That journey can't include a physical beating in April.

"Listen, I could run them into the ground, but that would not be very good at the end of the spring, and that's not the direction I want to go. I want to build through spring."

Key to that building process for both Wood and Gray is accountability, a trait neither embraced at this time last season but have both displayed since.

"They've gotten better, there's no question," Hinton said of his talented tandem. "And obviously they understand their roles and they look around and say ‘I better step up. There's no Armando, no Robert, it's now me.'

"They've accepted it, they're learning, they're studying more, their knowledge on the field is better…they're competing at a higher level, their pass protection is better. So that's been really good. But we're not good enough yet and we have to continue to improve with those guys."

Gray in particular has room to improve in one crucial – scratch that, essential – aspect of his game.

Running with power.

"It's been an interesting transformation because it took Robert (Hughes) a little while to figure out he was 240 pounds," said Hinton of last November's power back and late-season offensive spark. "And I don't mean that as an insult, I love Robert Hughes, but that was our goal: to teach Robert he was 240 pounds; ‘Now run 240 pounds.'

"It took him awhile to get to that point. And that's on coaching. I wish I could have gotten him there quicker but I didn't. But he learned it, and I thought he did a great job with it."

At 225, Gray is the obvious choice to replace Hughes in the team's power sets.

"That's a big back. Now you have to run like a big back," Hinton said of his senior who possesses much more speed than did Hughes but is nonetheless better suited running north-south than trying to find his niche as a nifty, perimeter player. "I said it to him before practice today: ‘Don't run 180, run 225. Go be a 225-pound back today. Let's run with power."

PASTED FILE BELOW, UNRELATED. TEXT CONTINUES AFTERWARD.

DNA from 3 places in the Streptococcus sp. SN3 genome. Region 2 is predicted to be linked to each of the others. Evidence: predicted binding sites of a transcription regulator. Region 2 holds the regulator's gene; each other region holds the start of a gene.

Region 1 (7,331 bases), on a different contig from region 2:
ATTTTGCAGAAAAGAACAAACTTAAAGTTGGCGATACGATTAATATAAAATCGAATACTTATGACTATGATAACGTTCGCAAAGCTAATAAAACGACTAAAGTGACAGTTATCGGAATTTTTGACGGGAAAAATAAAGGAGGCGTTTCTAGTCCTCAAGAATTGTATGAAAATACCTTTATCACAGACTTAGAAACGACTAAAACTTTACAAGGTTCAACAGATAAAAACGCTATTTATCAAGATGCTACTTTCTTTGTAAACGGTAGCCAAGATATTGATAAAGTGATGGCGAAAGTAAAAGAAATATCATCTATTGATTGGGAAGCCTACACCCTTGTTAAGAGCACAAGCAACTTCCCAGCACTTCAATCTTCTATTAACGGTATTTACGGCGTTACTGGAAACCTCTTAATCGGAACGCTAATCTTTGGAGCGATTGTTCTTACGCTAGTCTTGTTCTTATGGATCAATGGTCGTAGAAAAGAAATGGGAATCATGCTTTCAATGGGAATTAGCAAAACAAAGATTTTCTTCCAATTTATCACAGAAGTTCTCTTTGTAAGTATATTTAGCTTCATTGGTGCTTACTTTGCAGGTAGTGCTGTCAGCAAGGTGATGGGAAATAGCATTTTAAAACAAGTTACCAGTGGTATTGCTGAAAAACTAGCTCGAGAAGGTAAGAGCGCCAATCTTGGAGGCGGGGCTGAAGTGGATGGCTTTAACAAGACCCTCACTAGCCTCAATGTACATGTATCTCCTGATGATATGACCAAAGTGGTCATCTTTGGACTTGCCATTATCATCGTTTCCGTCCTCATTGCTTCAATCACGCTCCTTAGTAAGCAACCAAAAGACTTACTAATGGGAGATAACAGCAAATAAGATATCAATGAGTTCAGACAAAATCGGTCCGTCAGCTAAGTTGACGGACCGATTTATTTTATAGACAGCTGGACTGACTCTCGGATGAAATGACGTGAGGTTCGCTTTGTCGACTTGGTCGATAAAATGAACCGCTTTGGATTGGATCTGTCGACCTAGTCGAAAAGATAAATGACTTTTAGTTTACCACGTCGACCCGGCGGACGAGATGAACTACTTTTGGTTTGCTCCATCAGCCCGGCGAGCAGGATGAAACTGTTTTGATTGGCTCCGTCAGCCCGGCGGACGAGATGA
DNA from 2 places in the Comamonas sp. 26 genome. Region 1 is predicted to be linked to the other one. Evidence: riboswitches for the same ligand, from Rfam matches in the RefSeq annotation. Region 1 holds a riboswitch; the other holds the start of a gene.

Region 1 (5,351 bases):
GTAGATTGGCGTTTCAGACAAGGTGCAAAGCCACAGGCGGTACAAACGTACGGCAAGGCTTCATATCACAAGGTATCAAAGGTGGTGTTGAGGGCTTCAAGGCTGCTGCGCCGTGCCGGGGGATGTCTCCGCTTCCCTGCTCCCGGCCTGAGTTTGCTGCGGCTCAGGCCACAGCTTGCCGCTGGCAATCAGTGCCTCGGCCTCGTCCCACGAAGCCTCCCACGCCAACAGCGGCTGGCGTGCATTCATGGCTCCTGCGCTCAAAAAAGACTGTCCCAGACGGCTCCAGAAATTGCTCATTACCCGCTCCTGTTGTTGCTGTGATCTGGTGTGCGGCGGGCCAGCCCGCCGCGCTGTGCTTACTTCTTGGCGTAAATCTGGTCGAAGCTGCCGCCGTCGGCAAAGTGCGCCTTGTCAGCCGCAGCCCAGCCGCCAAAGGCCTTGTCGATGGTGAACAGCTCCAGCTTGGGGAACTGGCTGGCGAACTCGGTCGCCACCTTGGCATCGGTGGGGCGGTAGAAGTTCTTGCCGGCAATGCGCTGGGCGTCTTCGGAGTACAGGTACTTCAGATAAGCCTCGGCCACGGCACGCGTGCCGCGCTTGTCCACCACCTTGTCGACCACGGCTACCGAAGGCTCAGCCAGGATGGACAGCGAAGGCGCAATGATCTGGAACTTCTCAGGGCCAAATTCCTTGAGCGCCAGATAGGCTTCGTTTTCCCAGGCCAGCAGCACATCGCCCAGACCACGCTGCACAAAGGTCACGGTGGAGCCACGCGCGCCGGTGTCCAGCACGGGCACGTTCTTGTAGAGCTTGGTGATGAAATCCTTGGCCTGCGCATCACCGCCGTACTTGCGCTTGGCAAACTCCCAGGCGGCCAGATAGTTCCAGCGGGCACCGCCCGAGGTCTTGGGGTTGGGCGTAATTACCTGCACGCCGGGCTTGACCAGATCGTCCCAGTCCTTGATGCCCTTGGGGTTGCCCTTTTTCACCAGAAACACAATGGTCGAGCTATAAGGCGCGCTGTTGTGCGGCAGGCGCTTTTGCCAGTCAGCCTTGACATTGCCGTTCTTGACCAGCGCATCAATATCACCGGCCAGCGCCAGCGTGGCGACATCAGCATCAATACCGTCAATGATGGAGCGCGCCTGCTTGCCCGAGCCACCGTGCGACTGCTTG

Gray's ability to perform in bruiser's role is mandatory if the Irish are to return to a part-time power attack as they did during a four-game winning streak to end 2010.

"If you can get a big back/little back combination going; that really wears on a defense," Hinton offered. "The 225-pounder has to run 225. He has to wear you down."

As Hughes and the 4-0, late-season Irish proved in November, the element of power will always have its place in the college game.

Running with power: 2010

Irish fans can expect a much more crisp, consistent effort from head coach Brian Kelly's passing attack in Year Two of his tutelage, but the need for a power running game – and the balance it provides for the offense – cannot be overstated.

Run vs. Pass in Five 2010 Defeats:

  • Michigan: 32 rushes, 154 yards vs. 44 pass attempts (3 INT)
  • Michigan State: 26 rushes, 92 yards vs. 55 pass attempts (1 INT)
  • Stanford: 23 rushes, 44 yards vs. 45 pass attempts (1 INT)
  • Navy: 30 rushes, 106 yards vs. 38 pass attempts (2 INT)
  • Tulsa: 24 rushes, 124 yards vs. 56 pass attempts (3 INT)

Run vs. Pass in Eight 2010 Victories:

  • Purdue: 36 rushes, 153 yards vs. 26 passes (0 INT)
  • *Boston College: 31 rushes, 112 yards vs. 45 passes (1 INT)
  • Pittsburgh: 31 rushes, 87 yards vs. 39 passes (0 INT)
  • Western Michigan: 34 rushes, 149 yards vs. 30 passes (1 INT)
  • Utah: 29 rushes, 127 yards vs. 20 passes (0 INT)
  • Army: 38 rushes, 155 yards vs. 20 passes (1 INT)
  • USC: 32 rushes, 147 yards vs. 34 passes (3 INT)
  • Miami: 48 rushes, 196 yards vs. 29 passes (0 INT)

*BC boasted the nation's No. 1 rush defense in 2010.